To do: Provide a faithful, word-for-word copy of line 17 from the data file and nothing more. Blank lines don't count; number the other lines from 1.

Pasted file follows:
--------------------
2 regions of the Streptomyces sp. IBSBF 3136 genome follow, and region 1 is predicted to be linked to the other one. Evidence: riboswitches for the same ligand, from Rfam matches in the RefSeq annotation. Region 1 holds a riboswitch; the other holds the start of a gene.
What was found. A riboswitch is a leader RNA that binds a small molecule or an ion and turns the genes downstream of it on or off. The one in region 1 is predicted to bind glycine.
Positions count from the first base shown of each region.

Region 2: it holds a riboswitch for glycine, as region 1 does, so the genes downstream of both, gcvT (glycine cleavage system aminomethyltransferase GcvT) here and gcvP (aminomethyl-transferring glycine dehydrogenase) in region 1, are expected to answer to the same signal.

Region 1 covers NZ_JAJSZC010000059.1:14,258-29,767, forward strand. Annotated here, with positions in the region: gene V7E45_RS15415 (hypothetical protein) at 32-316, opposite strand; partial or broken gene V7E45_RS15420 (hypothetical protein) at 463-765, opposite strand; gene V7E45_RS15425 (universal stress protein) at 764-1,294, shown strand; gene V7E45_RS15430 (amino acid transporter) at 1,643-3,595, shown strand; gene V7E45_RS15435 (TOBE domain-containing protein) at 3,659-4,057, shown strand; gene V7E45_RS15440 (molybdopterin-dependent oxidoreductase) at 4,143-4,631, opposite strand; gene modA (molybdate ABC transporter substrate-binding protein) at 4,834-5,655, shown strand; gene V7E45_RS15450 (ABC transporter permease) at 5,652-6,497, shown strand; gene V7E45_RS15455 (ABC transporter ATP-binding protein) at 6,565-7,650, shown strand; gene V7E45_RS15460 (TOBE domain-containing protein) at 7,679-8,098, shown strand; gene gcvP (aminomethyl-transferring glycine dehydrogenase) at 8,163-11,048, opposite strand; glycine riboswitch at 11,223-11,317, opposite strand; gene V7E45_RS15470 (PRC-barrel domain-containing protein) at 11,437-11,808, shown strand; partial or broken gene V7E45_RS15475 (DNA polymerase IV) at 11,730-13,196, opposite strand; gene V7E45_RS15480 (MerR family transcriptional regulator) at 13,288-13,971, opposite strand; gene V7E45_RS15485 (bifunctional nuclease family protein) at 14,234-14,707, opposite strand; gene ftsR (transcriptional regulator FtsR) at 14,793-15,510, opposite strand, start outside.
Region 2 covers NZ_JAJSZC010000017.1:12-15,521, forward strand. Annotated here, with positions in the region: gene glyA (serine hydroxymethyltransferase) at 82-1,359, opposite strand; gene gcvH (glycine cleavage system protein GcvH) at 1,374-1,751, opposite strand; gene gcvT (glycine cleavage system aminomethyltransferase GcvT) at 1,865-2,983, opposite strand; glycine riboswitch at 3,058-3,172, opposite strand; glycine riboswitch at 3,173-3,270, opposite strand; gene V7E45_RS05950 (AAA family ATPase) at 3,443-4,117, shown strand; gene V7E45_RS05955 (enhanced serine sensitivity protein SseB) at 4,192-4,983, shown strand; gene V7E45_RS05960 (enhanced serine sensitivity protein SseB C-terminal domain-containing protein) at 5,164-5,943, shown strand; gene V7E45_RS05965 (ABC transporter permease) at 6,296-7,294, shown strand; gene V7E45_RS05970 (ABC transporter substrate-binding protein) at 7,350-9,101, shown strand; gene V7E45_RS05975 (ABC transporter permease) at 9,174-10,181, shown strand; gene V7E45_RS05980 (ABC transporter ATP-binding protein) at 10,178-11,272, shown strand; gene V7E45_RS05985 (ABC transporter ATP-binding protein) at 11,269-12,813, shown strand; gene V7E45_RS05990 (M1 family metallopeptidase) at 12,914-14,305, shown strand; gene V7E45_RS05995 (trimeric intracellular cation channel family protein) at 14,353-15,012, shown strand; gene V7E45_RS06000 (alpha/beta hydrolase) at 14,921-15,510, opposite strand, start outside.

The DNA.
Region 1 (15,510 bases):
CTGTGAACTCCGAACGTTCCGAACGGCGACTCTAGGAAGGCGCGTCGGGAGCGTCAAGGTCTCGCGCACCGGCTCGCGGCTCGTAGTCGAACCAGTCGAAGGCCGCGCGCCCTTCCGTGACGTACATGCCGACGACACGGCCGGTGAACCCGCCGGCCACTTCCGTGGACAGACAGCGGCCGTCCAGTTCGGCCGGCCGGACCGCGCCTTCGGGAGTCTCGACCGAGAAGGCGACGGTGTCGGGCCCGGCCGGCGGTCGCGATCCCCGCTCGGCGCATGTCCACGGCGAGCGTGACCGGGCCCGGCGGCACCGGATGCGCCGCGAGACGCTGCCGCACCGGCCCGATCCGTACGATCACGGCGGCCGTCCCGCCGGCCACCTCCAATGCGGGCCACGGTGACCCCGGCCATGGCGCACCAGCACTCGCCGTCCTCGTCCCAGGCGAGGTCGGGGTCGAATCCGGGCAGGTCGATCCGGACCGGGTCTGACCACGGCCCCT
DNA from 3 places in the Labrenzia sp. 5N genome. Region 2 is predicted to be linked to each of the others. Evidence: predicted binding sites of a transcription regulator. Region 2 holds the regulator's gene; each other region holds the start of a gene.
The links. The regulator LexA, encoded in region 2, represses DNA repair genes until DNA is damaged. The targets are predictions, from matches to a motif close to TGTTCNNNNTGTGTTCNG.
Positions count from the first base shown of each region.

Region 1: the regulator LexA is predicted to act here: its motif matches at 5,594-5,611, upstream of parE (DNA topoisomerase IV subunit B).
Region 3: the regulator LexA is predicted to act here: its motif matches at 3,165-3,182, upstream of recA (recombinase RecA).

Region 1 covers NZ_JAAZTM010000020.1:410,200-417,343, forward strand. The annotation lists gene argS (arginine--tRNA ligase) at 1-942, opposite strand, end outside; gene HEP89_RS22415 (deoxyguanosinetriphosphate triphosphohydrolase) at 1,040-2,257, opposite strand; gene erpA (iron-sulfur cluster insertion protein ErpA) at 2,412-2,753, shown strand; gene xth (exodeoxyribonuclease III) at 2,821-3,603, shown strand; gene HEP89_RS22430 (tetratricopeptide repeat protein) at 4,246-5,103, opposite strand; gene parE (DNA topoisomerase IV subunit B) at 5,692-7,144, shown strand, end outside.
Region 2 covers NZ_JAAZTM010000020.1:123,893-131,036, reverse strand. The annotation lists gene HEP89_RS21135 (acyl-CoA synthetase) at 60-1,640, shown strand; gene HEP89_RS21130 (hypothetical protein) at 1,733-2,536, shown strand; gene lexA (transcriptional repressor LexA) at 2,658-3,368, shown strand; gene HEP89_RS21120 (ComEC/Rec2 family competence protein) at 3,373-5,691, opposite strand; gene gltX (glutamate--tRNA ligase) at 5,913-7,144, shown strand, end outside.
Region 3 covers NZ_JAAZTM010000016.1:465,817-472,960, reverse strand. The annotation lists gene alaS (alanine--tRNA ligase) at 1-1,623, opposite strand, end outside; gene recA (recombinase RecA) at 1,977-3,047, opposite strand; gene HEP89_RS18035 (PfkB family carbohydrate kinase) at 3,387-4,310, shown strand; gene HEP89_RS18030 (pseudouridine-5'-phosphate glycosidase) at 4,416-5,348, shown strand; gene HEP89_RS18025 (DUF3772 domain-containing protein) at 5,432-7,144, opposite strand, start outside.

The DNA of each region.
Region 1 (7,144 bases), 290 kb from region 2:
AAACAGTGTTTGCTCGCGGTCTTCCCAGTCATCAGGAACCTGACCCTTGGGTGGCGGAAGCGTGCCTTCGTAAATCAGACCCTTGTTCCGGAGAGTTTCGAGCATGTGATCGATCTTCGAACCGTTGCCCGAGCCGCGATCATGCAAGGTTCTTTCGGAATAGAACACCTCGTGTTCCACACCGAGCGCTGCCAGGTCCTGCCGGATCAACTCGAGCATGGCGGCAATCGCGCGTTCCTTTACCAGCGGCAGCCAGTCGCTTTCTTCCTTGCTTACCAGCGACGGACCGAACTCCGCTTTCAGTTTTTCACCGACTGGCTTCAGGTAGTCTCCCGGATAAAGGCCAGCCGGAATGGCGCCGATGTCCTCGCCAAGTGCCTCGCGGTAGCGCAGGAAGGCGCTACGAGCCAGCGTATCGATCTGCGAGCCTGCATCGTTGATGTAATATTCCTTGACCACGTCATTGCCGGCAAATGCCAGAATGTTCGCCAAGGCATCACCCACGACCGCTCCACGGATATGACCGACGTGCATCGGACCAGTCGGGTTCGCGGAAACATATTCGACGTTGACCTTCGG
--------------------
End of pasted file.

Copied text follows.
Region 3 covers NZ_JAAZTM010000016.1:465,817-472,960, reverse strand. The annotation lists gene alaS (alanine--tRNA ligase) at 1-1,623, opposite strand, end outside; gene recA (recombinase RecA) at 1,977-3,047, opposite strand; gene HEP89_RS18035 (PfkB family carbohydrate kinase) at 3,387-4,310, shown strand; gene HEP89_RS18030 (pseudouridine-5'-phosphate glycosidase) at 4,416-5,348, shown strand; gene HEP89_RS18025 (DUF3772 domain-containing protein) at 5,432-7,144, opposite strand, start outside.